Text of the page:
Murder in an English Village by Jessica Ellicott
Ladylike Edwina Davenport advertises for a lodger after her mother’s death. American adventuress Beryl Halliwell replies to her ad by crashing her car into a pillar at the end of Edwina’s drive. After Edwina is attacked while walking her dog, the odd couple, former classmates, pair up to investigate a the disappearance of Agnes, a Land Army girl who went missing two years earlier. Then they find the body of a young film buff in a field. A strong sense of place brings the 1920 English village of Walmsley Parva to life, and the engaging characters and their investigation of the village’s secrets delight in this leisurely-paced British cozy, the first in a new mystery series.
To Be Where You Are by Jan Karon
It’s always enjoyable to visit Mitford, North Carolina, home of Father Tim and his artist wife, Cynthia. This time around, readers get to catch up on most of the town’s residents, and visit young veterinarian Dooley and his wife at their busy animal clinic a few miles outside Mitford. In town, everyone seems to have a big life event, from writing a book, riding in a parade, buying an RV, adopting a pet, to having a baby. Retired Father Tim helps out at the local grocery store when the owner gets sick, and puts off taking Cynthia on a big road trip. So, no real plot, just a very pleasant visit with the folks in Mitford. The first book in the long cozy series is At Home in Mitford.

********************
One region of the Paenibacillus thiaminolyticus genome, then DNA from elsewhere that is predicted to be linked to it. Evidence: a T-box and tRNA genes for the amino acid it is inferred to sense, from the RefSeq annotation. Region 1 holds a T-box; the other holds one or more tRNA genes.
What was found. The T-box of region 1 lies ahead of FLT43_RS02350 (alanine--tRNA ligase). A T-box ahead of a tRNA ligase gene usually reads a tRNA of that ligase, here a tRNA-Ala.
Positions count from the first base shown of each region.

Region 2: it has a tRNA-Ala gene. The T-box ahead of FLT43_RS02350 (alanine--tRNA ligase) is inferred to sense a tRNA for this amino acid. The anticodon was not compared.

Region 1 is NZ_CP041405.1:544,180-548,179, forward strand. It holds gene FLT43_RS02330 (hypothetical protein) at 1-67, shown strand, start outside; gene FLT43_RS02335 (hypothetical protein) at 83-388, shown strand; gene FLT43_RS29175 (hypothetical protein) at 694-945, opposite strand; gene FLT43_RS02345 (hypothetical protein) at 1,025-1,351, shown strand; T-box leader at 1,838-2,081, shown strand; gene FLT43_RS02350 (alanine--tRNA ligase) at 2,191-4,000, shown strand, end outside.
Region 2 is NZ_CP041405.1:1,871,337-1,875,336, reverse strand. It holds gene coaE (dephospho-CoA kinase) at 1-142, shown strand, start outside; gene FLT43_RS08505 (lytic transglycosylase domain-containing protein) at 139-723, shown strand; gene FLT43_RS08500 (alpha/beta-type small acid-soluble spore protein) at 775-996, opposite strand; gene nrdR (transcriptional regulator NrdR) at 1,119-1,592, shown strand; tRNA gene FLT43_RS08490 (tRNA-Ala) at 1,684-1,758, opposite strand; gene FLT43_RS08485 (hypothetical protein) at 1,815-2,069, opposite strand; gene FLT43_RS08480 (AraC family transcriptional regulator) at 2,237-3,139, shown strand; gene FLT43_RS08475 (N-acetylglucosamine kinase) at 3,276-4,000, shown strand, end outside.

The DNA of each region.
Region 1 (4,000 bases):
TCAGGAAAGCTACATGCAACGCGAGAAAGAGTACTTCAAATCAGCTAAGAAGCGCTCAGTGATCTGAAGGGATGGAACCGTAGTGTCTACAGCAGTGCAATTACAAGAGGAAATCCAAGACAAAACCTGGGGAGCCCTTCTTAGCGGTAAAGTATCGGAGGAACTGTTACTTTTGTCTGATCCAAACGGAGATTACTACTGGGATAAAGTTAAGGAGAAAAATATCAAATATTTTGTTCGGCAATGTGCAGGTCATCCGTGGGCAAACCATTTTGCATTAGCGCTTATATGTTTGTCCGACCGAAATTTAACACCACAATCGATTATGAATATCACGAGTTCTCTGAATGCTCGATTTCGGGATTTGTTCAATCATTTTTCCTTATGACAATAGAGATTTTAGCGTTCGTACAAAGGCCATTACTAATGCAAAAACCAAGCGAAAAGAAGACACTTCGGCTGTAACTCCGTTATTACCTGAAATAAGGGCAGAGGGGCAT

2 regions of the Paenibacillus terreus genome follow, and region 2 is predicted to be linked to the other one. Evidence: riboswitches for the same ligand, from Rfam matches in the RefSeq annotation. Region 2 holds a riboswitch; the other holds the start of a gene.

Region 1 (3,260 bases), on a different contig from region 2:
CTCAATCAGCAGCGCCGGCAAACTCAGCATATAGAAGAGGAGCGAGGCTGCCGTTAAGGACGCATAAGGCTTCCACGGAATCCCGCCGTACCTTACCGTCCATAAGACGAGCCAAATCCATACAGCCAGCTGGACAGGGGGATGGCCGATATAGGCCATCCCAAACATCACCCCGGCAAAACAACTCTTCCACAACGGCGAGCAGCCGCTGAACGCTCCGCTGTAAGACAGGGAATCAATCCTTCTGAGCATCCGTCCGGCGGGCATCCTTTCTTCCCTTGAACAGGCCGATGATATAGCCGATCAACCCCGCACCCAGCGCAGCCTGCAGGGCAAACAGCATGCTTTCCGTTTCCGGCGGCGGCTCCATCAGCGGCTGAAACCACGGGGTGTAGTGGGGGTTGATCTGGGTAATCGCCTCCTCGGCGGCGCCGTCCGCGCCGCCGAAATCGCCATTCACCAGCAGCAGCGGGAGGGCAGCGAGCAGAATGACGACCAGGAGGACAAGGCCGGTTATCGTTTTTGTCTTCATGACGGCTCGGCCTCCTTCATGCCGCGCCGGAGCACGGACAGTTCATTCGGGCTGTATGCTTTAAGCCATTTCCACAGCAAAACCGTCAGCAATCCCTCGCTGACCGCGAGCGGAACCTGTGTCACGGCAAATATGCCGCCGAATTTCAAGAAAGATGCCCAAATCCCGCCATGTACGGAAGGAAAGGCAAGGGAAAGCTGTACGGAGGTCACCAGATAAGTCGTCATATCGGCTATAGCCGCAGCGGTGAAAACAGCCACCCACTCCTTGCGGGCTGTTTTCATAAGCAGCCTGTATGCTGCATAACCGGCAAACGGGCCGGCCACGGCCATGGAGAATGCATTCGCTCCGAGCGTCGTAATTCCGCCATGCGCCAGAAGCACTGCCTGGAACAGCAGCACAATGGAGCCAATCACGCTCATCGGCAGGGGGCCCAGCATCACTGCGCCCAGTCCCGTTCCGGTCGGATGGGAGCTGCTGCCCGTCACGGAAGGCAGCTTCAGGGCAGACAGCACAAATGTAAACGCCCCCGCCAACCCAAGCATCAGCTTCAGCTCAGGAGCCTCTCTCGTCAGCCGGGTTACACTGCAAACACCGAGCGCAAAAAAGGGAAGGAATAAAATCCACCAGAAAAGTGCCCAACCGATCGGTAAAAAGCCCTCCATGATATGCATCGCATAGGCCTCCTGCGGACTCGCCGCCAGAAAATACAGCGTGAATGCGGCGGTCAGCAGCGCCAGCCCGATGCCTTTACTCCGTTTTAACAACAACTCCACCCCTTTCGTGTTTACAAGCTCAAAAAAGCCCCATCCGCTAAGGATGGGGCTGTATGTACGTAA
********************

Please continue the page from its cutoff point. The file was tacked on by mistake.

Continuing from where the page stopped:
Plaid & Plagiarism by Molly MacRae
This book is an appealing beginning to a new cozy mystery series set in the Scottish Highlands. Librarian Janet, her daughter Tallie, and two of their friends buy a bookshop in Inversgail with plans to open a tearoom next door and a B & B upstairs. Making a quick visit to Janet’s house to see why her move has been delayed, Christine finds the kitchen full of trash while Summer, a reporter, finds a dead body in the garden shed. Later they find a biscuit tin full of threatening letters at the bookshop, which were probably written by the victim, advice columnist Una Graham. I found the four women a bit difficult to tell apart at first, but it was interesting having four amateur sleuths working together on the same case. There are plenty of descriptions of learning to run a bookshop, remodel a tearoom, and plenty of local colour, although sadly no scone recipes. A good start to the Highland Bookshop series, with some room for improvement.